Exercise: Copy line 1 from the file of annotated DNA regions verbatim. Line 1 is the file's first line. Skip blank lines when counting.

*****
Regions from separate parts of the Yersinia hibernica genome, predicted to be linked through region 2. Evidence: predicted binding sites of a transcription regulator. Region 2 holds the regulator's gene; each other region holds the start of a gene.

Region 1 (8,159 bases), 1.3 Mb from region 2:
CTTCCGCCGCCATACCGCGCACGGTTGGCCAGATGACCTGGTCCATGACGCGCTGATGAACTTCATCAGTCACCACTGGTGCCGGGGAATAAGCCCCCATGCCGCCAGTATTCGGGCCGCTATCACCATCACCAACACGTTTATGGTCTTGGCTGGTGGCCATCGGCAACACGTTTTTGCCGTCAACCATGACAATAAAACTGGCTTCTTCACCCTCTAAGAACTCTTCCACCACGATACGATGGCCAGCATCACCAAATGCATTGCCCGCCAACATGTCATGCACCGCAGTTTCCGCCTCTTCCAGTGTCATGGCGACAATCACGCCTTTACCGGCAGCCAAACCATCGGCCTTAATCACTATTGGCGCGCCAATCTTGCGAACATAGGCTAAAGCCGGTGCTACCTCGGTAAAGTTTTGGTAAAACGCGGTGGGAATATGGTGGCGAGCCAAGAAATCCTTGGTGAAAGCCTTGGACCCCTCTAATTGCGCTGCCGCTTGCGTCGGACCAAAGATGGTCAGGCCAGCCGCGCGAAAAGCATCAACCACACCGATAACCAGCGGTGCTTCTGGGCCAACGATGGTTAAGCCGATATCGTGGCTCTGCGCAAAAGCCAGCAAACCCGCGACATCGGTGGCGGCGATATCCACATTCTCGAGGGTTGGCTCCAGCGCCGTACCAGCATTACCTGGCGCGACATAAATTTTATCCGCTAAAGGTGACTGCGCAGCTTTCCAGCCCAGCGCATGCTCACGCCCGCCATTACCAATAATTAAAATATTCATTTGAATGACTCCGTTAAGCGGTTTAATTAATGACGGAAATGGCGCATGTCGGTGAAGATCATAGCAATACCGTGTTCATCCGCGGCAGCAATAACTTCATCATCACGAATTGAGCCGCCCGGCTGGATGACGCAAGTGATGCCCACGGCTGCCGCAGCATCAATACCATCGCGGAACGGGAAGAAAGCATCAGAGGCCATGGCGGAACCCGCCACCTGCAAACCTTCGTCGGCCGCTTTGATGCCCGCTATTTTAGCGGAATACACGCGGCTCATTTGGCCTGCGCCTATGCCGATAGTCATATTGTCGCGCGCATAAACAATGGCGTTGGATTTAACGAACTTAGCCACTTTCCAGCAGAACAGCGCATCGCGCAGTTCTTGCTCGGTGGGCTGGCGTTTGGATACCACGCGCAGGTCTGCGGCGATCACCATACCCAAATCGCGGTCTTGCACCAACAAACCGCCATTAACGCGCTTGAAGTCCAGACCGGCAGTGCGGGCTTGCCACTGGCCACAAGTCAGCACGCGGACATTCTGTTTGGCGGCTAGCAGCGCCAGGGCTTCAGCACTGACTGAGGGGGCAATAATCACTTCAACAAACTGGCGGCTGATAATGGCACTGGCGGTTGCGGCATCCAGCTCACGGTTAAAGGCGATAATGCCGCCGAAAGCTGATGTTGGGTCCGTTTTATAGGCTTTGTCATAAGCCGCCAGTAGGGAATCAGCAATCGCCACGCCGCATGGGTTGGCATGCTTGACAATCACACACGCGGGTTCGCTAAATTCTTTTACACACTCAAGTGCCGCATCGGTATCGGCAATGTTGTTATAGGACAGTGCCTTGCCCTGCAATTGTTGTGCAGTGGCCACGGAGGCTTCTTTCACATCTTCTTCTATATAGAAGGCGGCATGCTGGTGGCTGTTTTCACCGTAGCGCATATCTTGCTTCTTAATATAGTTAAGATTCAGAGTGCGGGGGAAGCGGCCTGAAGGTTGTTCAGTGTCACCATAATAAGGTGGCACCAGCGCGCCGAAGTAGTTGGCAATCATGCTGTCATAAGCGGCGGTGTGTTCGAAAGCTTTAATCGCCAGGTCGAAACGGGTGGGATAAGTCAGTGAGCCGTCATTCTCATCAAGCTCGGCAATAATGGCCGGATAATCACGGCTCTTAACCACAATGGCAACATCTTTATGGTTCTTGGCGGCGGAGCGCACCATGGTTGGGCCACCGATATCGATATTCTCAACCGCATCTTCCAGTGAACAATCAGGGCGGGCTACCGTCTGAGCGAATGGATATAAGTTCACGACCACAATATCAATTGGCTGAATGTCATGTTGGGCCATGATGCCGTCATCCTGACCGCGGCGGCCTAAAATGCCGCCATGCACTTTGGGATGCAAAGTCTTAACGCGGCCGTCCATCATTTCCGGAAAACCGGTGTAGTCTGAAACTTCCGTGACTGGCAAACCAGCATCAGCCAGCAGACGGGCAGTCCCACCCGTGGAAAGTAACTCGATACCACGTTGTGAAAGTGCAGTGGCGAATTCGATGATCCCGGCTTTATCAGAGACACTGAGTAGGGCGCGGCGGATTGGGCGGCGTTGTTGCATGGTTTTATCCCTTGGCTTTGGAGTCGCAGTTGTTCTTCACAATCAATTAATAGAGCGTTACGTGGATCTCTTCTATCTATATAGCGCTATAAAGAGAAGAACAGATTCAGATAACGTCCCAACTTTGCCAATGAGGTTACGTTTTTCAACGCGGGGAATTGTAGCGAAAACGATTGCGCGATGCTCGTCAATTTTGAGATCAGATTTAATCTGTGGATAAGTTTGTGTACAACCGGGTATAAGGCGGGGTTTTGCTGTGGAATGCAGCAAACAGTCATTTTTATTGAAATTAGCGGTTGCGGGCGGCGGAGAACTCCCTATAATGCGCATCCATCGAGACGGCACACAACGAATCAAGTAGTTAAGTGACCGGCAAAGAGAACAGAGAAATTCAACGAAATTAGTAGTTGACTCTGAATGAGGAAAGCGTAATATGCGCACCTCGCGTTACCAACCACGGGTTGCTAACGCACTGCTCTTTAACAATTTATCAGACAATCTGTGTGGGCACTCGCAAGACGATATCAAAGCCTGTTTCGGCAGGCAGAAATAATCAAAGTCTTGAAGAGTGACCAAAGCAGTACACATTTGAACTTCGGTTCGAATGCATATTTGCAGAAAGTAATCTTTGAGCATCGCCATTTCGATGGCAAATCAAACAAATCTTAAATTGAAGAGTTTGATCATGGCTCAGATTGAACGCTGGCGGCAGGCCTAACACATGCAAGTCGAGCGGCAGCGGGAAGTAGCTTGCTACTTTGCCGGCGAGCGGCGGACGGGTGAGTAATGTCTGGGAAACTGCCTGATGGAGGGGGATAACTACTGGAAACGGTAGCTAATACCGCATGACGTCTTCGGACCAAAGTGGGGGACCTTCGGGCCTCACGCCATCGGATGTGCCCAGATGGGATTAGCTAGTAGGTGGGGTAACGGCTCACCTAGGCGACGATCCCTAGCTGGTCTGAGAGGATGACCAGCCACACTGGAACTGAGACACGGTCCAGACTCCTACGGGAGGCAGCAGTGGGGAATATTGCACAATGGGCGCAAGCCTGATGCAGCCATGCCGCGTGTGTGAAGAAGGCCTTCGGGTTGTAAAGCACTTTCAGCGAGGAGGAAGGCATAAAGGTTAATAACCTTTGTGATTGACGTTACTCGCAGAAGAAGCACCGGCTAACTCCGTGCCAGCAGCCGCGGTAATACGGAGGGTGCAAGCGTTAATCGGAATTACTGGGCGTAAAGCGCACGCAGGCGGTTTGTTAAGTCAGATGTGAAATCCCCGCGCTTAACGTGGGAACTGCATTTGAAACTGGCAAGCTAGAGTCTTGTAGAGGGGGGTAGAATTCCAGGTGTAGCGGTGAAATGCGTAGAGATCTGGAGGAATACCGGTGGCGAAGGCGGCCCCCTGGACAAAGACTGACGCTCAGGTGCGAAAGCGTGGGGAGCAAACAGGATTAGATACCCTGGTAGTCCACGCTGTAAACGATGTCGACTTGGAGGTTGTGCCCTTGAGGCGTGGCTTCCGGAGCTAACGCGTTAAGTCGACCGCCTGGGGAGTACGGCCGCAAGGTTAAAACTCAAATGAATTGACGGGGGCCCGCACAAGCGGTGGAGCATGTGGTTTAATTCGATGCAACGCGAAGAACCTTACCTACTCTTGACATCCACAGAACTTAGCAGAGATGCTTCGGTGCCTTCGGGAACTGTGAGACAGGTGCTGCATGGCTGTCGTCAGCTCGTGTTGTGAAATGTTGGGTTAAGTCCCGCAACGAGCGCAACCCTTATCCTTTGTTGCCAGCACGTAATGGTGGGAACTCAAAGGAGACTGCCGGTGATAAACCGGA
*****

Regions from separate parts of the Yersinia hibernica genome, predicted to be linked through region 2. Evidence: predicted binding sites of a transcription regulator. Region 2 holds the regulator's gene; each other region holds the start of a gene.